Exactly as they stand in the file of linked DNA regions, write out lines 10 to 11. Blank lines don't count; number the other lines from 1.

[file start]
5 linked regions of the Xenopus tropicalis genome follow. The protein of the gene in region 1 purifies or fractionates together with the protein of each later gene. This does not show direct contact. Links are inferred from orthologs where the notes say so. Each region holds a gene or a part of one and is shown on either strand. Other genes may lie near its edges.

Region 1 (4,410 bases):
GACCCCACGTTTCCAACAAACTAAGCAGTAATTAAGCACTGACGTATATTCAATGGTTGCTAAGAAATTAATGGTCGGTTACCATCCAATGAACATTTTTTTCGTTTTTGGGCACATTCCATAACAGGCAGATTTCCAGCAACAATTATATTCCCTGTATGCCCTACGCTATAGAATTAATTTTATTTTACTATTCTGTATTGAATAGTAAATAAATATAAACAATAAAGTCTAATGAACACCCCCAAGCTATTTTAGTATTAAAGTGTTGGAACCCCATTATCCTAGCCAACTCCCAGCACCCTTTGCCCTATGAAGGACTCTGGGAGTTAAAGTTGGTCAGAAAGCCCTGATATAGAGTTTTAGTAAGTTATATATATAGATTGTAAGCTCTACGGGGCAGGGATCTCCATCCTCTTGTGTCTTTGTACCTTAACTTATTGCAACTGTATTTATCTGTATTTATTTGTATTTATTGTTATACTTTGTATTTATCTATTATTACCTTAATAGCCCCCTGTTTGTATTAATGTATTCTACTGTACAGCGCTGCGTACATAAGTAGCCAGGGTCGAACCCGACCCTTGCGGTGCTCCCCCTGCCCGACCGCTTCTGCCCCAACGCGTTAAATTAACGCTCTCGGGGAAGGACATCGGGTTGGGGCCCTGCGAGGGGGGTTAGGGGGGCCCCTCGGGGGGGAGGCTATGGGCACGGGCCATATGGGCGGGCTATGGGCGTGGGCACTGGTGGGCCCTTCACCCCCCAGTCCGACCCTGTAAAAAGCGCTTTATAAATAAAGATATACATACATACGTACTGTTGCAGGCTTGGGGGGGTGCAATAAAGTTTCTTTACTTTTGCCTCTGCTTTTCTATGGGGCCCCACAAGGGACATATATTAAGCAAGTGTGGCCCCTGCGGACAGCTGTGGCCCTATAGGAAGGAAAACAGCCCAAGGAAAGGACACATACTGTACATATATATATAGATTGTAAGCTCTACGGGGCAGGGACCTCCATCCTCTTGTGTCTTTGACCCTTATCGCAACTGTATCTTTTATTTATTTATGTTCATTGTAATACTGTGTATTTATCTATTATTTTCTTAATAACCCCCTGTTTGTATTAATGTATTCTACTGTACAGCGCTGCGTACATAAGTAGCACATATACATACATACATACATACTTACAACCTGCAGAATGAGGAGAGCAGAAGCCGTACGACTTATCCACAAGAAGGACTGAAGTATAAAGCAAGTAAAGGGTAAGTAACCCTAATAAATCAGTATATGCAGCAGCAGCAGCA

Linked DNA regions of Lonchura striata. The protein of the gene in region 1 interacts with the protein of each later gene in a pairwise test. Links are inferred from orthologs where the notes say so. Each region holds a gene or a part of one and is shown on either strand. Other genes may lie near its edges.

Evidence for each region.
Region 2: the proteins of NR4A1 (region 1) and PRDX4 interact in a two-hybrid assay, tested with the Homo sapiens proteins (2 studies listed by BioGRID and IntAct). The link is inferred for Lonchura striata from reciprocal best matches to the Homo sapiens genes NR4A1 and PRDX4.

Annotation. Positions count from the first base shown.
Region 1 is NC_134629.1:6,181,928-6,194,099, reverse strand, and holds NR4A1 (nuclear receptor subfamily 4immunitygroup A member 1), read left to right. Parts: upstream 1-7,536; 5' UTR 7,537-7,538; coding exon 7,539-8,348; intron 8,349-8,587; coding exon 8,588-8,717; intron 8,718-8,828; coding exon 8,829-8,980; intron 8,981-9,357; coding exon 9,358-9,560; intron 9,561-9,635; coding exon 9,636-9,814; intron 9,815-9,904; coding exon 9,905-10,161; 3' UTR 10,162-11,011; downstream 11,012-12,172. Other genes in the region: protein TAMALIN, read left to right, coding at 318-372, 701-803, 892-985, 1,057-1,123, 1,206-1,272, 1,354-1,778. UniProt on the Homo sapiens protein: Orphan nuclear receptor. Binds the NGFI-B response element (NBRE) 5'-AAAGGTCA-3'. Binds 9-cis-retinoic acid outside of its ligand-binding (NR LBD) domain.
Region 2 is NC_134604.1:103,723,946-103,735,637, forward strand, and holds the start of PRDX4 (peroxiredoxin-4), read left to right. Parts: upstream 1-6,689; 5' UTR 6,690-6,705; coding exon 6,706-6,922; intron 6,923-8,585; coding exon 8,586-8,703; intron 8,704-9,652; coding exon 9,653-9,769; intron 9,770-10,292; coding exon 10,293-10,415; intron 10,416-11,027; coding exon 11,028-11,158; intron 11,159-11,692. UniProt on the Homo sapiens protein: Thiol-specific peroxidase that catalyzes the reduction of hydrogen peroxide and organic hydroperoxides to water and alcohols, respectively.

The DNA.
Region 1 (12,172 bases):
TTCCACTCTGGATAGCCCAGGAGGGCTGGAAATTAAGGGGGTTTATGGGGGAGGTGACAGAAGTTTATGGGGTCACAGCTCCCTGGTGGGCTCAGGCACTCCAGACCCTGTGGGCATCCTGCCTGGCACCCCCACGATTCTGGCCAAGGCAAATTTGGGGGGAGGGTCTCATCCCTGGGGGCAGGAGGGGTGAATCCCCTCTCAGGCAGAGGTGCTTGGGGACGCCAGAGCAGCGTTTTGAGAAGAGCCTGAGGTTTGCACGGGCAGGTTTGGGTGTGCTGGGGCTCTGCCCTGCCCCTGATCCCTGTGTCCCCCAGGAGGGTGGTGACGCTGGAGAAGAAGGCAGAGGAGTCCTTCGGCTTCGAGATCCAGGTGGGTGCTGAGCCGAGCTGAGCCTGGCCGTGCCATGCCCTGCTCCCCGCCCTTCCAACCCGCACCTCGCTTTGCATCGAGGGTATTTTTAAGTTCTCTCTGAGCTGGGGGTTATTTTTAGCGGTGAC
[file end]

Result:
The DNA.
Region 1 (12,172 bases):